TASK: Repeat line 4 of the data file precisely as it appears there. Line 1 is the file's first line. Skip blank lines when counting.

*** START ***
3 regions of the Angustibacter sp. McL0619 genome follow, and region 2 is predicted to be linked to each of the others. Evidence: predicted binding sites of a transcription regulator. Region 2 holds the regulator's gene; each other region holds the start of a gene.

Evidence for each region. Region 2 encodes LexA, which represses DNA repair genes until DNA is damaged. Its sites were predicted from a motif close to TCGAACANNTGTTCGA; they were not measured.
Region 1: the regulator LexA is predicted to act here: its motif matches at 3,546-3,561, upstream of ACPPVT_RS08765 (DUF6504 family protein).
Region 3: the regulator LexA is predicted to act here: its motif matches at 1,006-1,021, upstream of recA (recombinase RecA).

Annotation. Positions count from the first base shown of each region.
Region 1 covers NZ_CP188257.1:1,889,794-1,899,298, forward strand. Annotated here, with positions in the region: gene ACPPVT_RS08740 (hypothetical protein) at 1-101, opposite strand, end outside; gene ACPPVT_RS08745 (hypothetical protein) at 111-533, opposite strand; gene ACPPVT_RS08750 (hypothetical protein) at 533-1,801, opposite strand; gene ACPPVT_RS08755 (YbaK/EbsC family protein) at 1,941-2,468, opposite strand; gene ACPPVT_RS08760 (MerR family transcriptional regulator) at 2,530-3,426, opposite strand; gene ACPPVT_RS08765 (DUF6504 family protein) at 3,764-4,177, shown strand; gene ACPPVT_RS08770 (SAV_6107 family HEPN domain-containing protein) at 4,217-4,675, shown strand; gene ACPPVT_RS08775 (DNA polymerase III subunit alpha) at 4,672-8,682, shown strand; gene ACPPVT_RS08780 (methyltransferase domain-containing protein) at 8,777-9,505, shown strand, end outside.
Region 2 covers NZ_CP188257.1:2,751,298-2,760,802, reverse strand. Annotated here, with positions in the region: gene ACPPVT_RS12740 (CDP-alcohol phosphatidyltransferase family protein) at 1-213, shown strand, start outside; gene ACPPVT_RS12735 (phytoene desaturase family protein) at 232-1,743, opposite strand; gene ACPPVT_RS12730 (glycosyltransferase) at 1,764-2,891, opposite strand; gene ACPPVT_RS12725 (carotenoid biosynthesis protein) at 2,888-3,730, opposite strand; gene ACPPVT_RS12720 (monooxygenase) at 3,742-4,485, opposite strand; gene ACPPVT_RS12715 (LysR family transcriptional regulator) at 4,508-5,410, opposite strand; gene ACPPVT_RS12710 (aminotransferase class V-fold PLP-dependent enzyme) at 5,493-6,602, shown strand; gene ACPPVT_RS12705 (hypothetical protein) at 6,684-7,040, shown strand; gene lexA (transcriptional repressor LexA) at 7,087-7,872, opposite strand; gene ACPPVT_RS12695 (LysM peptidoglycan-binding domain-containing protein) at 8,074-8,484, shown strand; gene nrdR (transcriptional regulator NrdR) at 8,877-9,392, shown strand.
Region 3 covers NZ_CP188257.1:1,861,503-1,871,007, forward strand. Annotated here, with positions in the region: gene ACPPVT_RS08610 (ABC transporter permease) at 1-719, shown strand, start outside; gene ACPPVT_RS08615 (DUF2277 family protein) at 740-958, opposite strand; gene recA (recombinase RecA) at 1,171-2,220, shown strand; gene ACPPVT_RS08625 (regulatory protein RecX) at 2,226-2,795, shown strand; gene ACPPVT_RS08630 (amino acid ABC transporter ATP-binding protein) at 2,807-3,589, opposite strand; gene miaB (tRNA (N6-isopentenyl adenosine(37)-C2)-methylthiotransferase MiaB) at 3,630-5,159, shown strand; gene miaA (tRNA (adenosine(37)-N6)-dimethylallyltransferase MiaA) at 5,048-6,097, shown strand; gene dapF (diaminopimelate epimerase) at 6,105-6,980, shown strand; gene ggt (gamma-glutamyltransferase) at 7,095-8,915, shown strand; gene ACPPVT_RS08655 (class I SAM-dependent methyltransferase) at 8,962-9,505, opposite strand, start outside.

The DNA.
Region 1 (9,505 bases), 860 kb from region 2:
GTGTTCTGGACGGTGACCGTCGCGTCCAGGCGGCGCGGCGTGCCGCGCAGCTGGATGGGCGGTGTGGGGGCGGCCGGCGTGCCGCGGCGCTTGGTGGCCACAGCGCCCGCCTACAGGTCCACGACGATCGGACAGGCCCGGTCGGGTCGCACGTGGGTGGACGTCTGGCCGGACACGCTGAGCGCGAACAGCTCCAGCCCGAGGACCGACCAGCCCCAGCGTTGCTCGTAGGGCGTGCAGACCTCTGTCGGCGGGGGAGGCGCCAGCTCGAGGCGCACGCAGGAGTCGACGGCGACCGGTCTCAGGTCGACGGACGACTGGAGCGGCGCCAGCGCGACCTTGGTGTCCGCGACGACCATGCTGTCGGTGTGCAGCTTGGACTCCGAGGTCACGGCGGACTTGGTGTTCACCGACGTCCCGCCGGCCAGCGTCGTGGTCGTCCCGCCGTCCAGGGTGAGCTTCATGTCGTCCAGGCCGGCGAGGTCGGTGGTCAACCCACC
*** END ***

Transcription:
Region 3: the regulator LexA is predicted to act here: its motif matches at 1,006-1,021, upstream of recA (recombinase RecA).